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Title:
The orphanage news letter. [volume] : (Kodiak, Alaska) 1899-1907
Alternative Titles:
  • Orphanage newsletter
Place of publication:
Kodiak, Alaska
Geographic coverage:
  • Kodiak, Alaska  |  View more titles from this: City State
Publisher:
Kodiak Baptist Orphanage
Dates of publication:
1899-1907
Description:
  • Began in 1899? Ceased in 1907.
Frequency:
Monthly
Language:
  • English
Subjects:
  • Alaska--Kodiak.--fast--(OCoLC)fst01209935
  • Kodiak (Alaska)--Newspapers.
Notes:
  • Description based on: Vol. 4, no. 2 (Apr. 1903).
  • Published under the auspices of the Woman's American Baptist Home Mission Society.
LCCN:
sn 94050115
OCLC:
31104415
Succeeding Titles:
Holdings:
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The orphanage news letter. [volume] March 1, 1900 , Image 1

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The orphanage news letter and The news letter

The orphanage news letter was started in 1899 and was Kodiak's first newspaper. It was published on Wood Island, at the Kodiak Baptist Orphanage, which had been created in 1892 and was run through the Woman's American Baptist Home Mission Society. Curtis Pearre Coe, the superintendent of the orphanage, was the editor of the paper from 1900 until his departure in 1908. In 1907, the title dropped the word Orphanage and simply became The news letter.

In the June 1912 issue, The news letter reported on the massive eruption of the volcano Novarupta, which was confused with Mt. Katmai at the time. The paper described how residents heard sounds that they initially took to be cannon shots. The news letter explained how the sky became covered with strange dark clouds that people initially assumed would bring hail; they were shocked when instead ash rained down from the sky. The wireless station was unable to contact anyone, and the editor said the night was full of "lightning and thunder, earthquakes, blackest darkness and the continuous down-pour of ashes." He also added that "the air was charged with sulphorous [sic] gasses." Ash rained down until it threatened to collapse roofs under the weight of it, and people were forced to brave the storm just to shovel the roofs clear. Lightning struck and burned down the wireless station, just several hundred yards from the orphanage. The clouds were so thick that even though it was normally light all day long in June, everyone had to use lamps throughout the day because visibility was so poor. The people of Wood Island were temporarily moved aboard the USRC Manning for safety. The issue also describes the damage the eruption and ashfall did to livestock and local fishing.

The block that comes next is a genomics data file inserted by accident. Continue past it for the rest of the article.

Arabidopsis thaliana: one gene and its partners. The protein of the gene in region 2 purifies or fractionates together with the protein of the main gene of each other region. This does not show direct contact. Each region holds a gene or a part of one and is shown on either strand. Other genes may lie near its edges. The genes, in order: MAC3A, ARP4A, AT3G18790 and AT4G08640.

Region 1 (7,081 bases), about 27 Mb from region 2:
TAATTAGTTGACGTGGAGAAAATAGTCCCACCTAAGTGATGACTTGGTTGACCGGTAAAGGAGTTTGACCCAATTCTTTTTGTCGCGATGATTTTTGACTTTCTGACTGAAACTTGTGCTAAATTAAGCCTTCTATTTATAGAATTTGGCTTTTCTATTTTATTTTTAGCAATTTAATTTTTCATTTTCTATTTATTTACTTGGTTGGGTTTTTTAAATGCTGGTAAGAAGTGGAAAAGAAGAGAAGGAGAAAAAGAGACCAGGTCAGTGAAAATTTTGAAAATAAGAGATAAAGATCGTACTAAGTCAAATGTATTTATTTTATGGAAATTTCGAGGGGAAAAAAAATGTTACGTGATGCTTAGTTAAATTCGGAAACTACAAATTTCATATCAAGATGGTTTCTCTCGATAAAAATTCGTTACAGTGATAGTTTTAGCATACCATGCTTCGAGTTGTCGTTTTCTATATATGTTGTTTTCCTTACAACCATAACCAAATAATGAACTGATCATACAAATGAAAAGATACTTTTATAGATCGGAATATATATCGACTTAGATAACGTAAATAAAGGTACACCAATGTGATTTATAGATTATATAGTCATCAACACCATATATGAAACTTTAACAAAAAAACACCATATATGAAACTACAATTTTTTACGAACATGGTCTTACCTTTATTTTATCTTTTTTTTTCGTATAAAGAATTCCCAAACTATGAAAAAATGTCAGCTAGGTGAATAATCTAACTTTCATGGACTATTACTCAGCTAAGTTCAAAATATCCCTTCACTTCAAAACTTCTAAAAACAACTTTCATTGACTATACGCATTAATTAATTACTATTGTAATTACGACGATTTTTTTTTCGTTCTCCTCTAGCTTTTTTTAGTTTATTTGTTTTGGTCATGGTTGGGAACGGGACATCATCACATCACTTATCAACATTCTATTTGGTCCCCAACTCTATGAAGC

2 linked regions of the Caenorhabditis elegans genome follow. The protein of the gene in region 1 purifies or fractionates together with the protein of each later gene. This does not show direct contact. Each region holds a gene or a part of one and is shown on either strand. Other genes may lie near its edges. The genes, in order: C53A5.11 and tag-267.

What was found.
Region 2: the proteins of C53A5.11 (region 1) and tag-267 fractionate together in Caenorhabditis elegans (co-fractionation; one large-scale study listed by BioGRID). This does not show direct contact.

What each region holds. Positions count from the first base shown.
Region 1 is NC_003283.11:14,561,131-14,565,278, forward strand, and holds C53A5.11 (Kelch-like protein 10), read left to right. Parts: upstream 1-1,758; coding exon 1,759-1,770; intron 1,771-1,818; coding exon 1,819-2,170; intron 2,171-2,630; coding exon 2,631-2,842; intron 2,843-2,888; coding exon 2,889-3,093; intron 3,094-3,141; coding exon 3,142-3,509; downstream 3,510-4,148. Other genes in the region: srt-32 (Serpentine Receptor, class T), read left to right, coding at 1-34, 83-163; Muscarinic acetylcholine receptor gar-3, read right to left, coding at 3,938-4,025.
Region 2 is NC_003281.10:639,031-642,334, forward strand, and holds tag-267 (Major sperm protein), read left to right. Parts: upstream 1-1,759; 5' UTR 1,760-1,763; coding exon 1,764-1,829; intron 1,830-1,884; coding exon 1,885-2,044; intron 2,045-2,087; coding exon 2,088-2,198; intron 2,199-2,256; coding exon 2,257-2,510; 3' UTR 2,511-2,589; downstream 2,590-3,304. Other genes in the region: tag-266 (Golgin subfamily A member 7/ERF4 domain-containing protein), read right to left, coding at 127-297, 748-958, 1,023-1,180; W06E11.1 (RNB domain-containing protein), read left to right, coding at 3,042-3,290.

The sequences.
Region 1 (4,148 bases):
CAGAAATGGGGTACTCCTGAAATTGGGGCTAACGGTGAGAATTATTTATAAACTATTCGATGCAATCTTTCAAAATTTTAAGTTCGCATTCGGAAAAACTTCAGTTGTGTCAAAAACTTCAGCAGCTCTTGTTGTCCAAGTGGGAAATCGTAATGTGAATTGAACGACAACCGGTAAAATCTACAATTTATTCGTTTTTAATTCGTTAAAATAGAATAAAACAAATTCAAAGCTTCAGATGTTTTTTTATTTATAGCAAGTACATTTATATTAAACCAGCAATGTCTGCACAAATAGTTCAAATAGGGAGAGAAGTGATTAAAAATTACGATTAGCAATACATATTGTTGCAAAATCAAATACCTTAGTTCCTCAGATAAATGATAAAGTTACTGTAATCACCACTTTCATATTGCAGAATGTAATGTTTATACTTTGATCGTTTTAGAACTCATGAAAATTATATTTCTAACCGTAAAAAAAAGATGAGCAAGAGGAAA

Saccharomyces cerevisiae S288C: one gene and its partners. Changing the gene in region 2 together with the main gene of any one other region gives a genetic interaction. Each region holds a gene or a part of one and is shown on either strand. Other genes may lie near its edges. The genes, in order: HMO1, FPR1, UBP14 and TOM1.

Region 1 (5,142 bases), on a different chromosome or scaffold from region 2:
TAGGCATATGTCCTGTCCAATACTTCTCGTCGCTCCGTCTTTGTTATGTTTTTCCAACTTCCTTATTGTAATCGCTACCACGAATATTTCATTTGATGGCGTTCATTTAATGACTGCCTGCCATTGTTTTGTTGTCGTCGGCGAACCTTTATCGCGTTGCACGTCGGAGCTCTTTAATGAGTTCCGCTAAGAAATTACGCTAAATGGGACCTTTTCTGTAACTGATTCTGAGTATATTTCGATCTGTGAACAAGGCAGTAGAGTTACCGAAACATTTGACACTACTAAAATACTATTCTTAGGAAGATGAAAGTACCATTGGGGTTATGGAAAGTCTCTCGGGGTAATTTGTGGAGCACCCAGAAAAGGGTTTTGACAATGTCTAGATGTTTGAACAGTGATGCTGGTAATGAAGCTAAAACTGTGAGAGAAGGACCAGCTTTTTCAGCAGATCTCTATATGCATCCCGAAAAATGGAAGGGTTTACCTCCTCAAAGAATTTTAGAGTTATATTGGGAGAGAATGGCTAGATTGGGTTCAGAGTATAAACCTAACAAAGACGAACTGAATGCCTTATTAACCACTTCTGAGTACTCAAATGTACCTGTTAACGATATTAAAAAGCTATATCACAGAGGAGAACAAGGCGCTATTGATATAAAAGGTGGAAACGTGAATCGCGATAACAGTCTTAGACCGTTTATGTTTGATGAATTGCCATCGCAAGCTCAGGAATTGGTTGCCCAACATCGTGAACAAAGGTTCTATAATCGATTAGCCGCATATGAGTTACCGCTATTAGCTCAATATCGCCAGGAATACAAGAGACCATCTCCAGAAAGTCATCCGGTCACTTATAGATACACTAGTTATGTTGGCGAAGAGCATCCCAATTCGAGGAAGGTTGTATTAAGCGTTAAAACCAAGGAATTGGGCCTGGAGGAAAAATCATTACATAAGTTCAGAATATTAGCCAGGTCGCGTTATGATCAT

The paper included updates on the orphanage and its activities: holiday celebrations and festivities, personal stories of the children and updates on their crafts and games, details on planting and harvesting, and the state of their livestock. The paper also reported local news including comings and goings, weddings, and baptisms. Issues were typically around 4 pages long and published monthly, although as the publication grew less frequent, the size increased. The news letter was published at least through March of 1922.

Provided by: Alaska State Library Historical Collections